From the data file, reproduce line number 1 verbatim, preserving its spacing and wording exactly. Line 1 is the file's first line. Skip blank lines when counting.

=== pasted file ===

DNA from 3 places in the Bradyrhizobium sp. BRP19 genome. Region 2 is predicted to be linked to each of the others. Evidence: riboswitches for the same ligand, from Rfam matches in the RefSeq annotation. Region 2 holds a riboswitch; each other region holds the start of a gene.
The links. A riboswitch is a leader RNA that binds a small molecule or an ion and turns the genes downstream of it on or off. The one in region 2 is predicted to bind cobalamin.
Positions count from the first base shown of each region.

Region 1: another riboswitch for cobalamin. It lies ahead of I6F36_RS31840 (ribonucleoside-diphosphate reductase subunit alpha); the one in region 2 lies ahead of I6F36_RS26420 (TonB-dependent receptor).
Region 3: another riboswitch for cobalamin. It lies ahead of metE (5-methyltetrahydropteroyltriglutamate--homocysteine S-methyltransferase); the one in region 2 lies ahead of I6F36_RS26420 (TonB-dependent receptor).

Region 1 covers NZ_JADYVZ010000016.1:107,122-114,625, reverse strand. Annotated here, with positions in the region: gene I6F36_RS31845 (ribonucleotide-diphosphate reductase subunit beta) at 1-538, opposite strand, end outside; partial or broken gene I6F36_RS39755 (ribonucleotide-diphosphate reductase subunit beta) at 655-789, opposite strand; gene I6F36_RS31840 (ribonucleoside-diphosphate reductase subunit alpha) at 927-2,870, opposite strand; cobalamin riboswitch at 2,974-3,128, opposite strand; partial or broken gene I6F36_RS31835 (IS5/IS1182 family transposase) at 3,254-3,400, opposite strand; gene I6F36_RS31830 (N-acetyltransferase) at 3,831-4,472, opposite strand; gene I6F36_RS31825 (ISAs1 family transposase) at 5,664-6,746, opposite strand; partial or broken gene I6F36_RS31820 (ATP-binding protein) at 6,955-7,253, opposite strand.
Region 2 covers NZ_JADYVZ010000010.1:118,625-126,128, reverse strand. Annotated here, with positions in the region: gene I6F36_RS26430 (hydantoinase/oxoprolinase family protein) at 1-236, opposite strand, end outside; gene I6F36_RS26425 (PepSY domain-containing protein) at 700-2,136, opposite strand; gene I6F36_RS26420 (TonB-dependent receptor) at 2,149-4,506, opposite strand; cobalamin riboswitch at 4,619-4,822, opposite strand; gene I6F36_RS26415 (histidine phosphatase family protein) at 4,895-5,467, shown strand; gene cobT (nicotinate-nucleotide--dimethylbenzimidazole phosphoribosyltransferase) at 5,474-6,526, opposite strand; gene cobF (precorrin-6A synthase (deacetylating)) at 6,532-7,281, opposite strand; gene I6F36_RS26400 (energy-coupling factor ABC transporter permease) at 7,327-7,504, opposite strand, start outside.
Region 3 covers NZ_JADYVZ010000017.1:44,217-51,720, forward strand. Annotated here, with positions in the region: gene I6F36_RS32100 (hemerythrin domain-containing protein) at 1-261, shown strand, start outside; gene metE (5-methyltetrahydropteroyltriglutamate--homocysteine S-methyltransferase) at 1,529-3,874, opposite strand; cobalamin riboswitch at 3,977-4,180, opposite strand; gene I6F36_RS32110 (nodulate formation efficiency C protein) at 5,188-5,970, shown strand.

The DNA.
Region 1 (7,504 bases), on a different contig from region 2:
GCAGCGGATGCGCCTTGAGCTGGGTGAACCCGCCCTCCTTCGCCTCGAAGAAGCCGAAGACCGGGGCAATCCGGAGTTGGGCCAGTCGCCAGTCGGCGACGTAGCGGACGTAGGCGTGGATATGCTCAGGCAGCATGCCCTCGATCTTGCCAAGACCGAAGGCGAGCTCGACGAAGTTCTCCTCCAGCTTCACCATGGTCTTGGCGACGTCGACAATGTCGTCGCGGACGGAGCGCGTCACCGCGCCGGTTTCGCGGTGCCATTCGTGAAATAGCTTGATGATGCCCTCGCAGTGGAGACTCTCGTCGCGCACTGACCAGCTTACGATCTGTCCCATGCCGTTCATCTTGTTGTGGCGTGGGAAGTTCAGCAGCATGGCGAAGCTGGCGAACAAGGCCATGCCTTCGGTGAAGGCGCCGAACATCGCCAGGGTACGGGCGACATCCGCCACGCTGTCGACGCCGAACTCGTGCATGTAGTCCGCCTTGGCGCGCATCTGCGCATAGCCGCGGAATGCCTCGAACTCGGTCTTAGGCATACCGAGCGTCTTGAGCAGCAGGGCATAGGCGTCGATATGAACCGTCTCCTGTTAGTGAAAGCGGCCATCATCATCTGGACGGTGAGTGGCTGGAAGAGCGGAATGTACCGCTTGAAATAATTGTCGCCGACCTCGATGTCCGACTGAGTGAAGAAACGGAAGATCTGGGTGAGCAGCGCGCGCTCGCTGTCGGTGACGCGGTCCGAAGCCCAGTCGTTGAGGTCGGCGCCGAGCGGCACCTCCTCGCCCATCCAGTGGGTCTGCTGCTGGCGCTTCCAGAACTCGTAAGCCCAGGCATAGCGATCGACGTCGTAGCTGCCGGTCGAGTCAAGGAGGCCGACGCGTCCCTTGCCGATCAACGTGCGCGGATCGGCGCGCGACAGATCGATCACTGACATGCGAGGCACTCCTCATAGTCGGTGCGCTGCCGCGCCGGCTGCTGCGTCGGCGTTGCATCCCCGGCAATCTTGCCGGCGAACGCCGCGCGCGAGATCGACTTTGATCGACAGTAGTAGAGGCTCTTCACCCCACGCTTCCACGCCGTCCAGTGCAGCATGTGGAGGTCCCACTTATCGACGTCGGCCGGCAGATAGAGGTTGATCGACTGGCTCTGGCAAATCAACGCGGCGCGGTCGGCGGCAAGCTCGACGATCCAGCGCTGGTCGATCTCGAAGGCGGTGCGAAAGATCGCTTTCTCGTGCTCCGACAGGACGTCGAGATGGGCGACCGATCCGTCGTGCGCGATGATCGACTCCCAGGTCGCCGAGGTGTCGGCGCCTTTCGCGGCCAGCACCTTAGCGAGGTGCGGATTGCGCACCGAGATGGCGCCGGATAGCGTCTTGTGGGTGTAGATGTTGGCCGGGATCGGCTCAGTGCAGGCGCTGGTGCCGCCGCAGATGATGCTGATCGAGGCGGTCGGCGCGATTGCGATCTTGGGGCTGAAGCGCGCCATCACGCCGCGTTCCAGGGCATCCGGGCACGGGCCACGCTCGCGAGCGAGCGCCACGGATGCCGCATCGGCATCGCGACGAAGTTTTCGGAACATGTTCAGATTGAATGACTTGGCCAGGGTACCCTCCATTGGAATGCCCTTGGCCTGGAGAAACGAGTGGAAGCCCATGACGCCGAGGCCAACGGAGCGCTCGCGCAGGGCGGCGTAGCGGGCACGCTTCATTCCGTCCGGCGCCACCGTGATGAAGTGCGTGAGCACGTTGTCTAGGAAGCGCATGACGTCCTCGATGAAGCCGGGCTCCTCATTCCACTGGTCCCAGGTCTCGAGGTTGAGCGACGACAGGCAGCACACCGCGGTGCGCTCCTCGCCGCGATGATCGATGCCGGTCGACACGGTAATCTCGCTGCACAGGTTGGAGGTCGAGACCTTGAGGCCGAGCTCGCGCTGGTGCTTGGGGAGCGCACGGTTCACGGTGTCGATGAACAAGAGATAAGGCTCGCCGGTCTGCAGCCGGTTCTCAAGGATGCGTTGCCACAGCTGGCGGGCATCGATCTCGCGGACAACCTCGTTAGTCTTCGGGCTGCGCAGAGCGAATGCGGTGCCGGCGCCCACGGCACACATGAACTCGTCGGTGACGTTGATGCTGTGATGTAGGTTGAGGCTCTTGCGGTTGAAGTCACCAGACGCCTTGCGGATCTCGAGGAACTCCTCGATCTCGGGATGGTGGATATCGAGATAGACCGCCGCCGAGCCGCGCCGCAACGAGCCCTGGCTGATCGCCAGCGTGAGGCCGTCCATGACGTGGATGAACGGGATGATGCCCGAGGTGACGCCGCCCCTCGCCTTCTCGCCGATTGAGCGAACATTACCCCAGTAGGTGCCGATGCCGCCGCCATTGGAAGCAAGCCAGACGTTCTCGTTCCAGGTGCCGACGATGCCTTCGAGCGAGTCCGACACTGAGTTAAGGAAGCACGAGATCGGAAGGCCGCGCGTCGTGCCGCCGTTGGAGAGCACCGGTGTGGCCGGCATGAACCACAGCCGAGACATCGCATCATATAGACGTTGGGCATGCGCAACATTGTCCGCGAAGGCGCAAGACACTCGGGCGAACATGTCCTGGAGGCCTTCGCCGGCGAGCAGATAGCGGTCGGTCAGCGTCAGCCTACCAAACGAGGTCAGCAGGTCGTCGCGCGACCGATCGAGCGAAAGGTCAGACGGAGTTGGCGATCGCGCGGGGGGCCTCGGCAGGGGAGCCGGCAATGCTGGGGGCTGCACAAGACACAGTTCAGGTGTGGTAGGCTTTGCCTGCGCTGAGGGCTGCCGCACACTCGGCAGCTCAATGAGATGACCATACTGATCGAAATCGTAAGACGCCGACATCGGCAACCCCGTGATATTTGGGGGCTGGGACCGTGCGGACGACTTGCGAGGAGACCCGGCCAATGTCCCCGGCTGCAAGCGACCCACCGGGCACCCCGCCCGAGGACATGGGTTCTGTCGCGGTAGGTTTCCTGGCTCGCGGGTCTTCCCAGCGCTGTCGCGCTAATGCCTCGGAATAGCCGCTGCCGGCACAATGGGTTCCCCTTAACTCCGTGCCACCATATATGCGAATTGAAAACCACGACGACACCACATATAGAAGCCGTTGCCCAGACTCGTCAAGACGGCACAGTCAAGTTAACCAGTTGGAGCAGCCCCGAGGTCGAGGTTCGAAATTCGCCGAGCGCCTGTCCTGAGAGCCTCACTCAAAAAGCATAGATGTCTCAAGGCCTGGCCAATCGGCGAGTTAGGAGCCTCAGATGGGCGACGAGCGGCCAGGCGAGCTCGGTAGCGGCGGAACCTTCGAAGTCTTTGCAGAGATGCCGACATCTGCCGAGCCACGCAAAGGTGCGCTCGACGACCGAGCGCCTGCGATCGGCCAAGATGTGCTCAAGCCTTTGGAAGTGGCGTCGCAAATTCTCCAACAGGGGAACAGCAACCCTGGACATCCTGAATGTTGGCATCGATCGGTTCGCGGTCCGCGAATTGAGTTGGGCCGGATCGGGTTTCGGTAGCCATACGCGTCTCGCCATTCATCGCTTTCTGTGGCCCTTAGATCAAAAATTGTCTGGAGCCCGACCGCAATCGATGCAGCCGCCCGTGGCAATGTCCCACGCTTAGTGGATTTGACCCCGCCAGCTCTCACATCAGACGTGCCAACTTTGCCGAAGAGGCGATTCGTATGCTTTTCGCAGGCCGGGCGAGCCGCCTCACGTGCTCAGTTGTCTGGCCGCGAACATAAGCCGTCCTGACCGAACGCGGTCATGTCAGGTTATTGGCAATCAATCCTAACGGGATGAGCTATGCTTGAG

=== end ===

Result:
DNA from 3 places in the Bradyrhizobium sp. BRP19 genome. Region 2 is predicted to be linked to each of the others. Evidence: riboswitches for the same ligand, from Rfam matches in the RefSeq annotation. Region 2 holds a riboswitch; each other region holds the start of a gene.